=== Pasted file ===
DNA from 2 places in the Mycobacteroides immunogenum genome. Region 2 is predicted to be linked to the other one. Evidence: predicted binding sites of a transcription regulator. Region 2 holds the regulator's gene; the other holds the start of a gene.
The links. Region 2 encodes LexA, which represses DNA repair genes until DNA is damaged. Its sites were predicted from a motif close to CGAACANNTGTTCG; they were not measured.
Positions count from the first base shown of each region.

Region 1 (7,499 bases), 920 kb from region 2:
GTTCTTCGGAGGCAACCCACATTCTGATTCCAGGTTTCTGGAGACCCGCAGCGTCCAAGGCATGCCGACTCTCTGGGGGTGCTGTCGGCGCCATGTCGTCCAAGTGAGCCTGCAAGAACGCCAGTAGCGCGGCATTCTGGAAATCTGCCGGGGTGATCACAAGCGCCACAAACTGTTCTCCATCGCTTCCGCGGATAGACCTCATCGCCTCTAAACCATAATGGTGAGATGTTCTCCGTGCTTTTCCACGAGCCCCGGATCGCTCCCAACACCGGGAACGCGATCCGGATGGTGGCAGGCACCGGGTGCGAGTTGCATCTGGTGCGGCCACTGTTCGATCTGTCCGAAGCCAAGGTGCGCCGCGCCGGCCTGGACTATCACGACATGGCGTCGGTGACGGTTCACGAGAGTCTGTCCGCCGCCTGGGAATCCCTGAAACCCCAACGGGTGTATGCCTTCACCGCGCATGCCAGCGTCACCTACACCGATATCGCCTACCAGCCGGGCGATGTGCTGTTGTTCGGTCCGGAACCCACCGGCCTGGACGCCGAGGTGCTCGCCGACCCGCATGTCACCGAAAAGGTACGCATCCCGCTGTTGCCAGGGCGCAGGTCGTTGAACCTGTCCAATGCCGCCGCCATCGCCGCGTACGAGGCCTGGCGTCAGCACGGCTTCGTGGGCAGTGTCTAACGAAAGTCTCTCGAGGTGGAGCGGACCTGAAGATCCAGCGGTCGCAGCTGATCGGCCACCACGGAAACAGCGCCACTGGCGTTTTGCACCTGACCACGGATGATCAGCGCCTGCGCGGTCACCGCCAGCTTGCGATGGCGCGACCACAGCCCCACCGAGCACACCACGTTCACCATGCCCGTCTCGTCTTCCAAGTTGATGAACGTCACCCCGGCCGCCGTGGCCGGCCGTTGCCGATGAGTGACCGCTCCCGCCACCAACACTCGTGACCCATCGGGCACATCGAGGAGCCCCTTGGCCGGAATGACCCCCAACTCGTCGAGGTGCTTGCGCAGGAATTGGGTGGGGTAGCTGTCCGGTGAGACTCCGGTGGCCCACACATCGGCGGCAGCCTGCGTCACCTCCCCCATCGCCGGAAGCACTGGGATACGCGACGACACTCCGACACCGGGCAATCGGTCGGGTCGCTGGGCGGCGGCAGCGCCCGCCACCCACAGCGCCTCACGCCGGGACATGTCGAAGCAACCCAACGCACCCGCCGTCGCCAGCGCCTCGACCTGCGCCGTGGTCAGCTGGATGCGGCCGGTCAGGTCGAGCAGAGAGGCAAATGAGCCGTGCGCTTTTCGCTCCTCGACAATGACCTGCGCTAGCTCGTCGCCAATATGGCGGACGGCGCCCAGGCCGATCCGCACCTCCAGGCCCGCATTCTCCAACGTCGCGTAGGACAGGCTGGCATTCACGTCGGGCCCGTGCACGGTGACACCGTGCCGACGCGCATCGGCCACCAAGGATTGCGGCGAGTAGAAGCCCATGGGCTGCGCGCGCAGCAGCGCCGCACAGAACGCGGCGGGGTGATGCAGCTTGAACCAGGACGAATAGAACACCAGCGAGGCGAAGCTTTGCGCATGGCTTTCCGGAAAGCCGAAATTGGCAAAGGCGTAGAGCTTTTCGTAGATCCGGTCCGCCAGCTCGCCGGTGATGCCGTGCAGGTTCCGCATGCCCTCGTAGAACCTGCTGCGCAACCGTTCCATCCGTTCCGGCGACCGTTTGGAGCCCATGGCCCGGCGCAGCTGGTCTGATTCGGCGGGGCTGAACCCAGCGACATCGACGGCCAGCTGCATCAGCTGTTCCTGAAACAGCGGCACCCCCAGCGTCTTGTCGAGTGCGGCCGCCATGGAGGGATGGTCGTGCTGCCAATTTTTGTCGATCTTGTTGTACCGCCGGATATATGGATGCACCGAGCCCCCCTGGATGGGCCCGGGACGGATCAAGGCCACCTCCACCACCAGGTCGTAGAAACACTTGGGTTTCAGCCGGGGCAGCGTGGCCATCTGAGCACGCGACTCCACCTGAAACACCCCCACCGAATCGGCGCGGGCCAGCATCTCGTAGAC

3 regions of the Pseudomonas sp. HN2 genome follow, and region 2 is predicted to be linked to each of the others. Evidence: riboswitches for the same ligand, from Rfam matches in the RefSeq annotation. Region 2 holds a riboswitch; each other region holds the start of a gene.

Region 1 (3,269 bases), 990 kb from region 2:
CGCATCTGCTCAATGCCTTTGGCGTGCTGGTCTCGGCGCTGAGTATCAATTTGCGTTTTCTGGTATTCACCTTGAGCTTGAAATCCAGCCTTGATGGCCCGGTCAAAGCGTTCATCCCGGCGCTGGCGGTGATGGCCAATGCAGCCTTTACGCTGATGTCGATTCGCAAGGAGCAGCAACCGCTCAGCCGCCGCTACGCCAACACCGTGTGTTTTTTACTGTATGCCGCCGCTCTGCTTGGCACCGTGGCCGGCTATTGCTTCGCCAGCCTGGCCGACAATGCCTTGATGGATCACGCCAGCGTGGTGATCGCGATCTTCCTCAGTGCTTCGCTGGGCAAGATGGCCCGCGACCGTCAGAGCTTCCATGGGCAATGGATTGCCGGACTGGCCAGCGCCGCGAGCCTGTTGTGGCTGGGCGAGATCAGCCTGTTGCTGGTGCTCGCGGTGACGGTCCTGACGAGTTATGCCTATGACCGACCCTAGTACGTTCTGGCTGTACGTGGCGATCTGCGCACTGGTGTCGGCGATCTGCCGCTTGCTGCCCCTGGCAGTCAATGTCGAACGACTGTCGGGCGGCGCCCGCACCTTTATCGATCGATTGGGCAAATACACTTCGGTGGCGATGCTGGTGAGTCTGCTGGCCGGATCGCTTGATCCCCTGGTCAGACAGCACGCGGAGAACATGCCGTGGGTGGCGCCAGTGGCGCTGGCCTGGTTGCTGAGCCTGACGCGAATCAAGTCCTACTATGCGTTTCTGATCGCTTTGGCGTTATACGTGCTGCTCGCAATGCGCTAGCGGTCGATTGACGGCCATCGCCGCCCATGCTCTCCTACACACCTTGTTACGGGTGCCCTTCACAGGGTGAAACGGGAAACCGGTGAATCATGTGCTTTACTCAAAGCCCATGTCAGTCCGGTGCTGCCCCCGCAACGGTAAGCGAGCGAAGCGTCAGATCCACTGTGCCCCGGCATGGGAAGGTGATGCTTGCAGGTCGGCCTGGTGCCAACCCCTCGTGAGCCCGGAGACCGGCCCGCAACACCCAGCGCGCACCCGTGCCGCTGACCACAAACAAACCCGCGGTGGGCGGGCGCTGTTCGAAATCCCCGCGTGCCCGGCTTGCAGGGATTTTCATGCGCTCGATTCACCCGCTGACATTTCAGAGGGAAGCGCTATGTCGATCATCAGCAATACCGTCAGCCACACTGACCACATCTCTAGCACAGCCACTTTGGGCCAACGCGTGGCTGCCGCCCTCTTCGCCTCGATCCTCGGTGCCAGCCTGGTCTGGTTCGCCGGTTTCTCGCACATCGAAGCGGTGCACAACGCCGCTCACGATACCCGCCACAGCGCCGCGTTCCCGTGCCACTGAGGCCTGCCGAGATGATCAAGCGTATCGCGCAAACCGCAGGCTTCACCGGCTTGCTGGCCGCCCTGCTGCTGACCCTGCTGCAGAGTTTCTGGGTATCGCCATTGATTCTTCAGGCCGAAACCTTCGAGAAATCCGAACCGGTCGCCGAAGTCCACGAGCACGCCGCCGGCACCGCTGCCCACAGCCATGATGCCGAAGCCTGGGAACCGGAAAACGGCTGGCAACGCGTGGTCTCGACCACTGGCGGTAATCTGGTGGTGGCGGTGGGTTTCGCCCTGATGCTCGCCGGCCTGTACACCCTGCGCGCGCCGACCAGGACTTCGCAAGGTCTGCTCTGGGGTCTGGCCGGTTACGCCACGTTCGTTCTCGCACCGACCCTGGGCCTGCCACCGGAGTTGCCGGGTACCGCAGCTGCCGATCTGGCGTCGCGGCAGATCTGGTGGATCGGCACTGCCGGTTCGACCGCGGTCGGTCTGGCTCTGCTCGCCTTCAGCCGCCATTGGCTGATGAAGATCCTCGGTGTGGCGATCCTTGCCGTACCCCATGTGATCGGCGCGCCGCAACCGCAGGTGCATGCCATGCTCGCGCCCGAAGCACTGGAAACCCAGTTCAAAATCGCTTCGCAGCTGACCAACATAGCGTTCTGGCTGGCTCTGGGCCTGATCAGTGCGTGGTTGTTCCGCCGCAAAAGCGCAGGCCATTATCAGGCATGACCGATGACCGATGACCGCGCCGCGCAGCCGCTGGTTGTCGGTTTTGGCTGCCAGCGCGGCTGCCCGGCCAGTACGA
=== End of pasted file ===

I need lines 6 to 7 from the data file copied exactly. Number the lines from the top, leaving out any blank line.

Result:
3 regions of the Pseudomonas sp. HN2 genome follow, and region 2 is predicted to be linked to each of the others. Evidence: riboswitches for the same ligand, from Rfam matches in the RefSeq annotation. Region 2 holds a riboswitch; each other region holds the start of a gene.

Region 1 (3,269 bases), 990 kb from region 2: